In 1964 President Lyndon Johnson used carefully crafted misstatements to get the U.S. more deeply involved in the Vietnam conflict. By 1968 the War in Vietnam was a major point of debate and conflict with American citizens. President Richard Nixon pulled out of Vietnam in 1972, after serious criticism for the Kent State mishap.
Some presidents have tried to avoid war, others jump headlong into war against the best advice.
In 1968, young Americans in large numbers were dropping out of the “establishment” and forming alternative lifestyle communities. Called Hippies, these young people called for peace, and their most famous gathering spot was a corner in San Francisco, Haight and Ashbury. They protested the war with slogans like "Peace, Love, and Flower Power," and "Make Love not War."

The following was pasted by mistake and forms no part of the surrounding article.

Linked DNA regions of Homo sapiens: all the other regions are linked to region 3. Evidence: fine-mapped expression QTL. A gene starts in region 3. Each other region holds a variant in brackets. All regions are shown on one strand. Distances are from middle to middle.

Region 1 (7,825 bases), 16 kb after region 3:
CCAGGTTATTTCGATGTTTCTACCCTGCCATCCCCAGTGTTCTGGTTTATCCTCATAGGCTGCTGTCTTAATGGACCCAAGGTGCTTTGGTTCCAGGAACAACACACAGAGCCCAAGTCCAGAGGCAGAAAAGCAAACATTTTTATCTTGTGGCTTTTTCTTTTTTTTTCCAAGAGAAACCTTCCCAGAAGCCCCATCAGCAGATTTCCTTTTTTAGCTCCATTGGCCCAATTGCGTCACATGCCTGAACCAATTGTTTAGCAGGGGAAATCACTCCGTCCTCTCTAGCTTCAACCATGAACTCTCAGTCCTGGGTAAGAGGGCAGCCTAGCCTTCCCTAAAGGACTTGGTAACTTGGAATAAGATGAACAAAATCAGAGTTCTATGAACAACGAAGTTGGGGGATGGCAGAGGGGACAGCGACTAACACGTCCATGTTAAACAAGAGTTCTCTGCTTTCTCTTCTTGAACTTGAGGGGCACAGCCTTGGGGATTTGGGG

Hippies, parents, veterans and students protested the War in Vietnam with posters, marches, and civil disobedience. The classic image of hippies putting flowers in the rifles of the National Guard . . . shows the friendlier side of the protest.
In 1968 students at Columbia University took over the administration building and closed down the university as a war protest. In 1970, as students on the campus of Kent State University protested President Nixon's increased war effort, the Ohio National Guard was called out and sadly fired live ammunition into the crowd, killing 4 students.
Protests against unprovoked war still take to the streets to raise awareness and hopefully make a difference.
~ Timothy Mullin